A number of mutations responsible for causing the blinding human retinal degenerative diseases categorized as retinitis pigmentosa (RP) have been identified These include over 50 different mutations in the rhodopsin gene, several in the peripherin rds gene and several in the gene encoding beta-cGMP phosphodiesterase (betaPDE)(1-11). The common denominator of these mutations is that they involve genes expressed primarily in the photoreceptor cells of the neural retina. Animal models exist for RP and the responsible mutations have been identified in several of these. Retinal degeneration leading to blindness occurs in the rd/rd mouse and the rcd1/rcd1 dog. In each case, the disease is due to a mutation in the gene encoding betaPDE which abolishes the function of this enzyme (12, 13). Similar mutations in betaPDE have also been identified in several human patients with autosomal recessive RP (11). Two recent findings in our laboratory suggest that it may now be possible to treat hereditary retinal degenerations, such as those resulting from null mutations in betaPDE, with genetic therapy: 1) We have demonstrated that recombinant replication-defective adenoviruses can be used to introduce reporter genes in an efficient and stable fashion into terminally differentiated photoreceptors in vivo (17, 18); 2) Our recent isolation and identification of photoreceptor-specific (opsin) promoters (14-16) now provides a means with which to introduce functional genes specifically into photoreceptor cells. The research proposed here aims to determine whether introduction of wild-type betaPDE into photoreceptors of the rd/rd mouse and the rcd1/rcd1 dog can reverse or slow the degeneration. Therapeutic and other effects of wild-type betaPDE will he assessed qualitatively and quantitatively after adenoviral-mediated gene transfer. Use of mutant strains from diverse species, canine and murine, will give generality to our result. The ability to introduce stable exogenous genes into adult mammalian retina could ultimately pave the way for genetic therapy as a treatment for blinding and currently incurable inherited retinal degenerations such as RP.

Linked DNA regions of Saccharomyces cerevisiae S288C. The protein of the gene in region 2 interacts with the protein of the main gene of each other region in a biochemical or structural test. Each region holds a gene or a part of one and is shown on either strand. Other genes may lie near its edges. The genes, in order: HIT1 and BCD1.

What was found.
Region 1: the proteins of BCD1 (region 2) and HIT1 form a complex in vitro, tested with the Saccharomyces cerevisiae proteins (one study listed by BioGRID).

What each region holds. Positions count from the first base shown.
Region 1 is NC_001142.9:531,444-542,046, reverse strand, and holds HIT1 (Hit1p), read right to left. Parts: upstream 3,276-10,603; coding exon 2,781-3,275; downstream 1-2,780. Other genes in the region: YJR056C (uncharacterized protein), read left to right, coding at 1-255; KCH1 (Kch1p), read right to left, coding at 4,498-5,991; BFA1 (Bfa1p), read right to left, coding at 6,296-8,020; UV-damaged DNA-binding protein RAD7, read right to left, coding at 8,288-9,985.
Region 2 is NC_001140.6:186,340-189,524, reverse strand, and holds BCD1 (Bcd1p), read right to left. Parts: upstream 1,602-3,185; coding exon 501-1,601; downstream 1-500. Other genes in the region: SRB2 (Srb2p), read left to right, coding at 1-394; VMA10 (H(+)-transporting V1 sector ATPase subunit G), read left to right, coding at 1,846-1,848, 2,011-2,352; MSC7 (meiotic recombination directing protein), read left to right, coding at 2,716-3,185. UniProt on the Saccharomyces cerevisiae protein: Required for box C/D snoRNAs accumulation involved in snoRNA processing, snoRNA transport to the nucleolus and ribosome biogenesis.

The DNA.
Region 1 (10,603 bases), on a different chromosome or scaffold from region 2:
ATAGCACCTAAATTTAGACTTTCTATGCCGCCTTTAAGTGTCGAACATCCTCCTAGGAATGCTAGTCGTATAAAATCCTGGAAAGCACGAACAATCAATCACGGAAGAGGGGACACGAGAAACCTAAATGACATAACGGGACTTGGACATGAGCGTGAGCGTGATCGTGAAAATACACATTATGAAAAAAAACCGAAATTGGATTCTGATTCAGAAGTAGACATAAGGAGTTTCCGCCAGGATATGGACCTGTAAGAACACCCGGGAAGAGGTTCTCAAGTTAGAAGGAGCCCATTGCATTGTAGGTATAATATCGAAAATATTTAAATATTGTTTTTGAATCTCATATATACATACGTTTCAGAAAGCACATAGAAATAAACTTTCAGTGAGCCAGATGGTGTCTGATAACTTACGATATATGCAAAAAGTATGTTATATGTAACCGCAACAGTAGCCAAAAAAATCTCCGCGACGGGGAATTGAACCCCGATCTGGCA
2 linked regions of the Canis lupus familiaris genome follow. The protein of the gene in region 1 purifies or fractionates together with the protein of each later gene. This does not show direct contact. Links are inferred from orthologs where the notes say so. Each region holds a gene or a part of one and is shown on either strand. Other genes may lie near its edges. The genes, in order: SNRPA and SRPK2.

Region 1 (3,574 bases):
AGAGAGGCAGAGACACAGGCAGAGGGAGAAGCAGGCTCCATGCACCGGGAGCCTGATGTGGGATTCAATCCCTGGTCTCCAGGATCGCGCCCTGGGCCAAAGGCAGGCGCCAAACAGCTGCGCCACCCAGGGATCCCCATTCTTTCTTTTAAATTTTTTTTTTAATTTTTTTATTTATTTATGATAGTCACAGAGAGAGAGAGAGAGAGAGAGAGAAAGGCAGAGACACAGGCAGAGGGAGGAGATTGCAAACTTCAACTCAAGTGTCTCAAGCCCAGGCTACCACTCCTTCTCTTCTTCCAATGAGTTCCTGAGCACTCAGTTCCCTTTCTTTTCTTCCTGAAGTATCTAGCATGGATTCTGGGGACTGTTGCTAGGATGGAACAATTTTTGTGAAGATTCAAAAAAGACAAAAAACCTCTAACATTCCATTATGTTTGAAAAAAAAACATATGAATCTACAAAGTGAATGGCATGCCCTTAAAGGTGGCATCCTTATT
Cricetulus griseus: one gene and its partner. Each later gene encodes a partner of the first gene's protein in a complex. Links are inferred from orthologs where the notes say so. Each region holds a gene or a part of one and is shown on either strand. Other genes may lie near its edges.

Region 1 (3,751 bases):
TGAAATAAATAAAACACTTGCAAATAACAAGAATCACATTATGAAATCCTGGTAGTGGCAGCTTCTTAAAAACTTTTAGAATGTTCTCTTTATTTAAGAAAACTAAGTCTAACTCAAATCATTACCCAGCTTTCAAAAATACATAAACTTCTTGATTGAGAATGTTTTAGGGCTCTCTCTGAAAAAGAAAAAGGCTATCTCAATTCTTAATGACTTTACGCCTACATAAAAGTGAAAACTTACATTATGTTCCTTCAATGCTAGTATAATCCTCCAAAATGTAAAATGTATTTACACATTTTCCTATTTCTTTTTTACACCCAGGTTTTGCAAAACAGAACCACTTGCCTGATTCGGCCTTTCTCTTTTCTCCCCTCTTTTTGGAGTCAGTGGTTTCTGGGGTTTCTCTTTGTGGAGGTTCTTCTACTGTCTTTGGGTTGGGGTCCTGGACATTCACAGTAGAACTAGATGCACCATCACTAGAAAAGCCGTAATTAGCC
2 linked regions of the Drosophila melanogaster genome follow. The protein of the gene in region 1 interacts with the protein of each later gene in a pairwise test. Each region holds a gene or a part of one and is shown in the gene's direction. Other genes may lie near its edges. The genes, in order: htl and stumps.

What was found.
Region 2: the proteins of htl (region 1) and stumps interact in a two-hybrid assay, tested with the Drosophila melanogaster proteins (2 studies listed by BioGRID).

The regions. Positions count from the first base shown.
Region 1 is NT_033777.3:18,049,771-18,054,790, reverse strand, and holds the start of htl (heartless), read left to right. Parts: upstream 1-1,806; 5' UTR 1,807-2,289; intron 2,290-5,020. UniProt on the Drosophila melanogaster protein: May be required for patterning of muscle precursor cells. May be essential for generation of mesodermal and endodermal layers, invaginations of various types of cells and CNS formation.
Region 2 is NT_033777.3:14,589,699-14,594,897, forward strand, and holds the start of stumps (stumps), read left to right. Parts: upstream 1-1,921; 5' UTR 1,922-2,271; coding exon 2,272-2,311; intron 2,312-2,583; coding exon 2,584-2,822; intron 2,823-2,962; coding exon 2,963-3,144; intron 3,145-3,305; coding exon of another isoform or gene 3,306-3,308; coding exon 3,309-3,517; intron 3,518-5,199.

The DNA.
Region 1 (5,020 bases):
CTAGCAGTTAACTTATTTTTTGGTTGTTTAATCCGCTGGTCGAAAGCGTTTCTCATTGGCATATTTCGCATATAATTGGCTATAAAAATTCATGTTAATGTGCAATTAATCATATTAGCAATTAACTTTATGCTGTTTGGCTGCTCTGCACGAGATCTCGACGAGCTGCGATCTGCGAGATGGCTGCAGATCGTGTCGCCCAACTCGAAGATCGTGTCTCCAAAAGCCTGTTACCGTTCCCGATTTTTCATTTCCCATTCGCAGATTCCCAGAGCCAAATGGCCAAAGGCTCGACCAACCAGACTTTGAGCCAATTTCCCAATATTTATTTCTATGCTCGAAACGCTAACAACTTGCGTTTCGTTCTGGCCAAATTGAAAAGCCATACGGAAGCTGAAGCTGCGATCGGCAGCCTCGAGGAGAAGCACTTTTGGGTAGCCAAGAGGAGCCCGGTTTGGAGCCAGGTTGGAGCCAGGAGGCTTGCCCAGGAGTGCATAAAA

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National Eye Institute (NEI)
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Visual Sciences C Study Section (VISC)
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University of Pennsylvania
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Bennett, Jean (2017) Taking Stock of Retinal Gene Therapy: Looking Back and Moving Forward. Mol Ther 25:1076-1094
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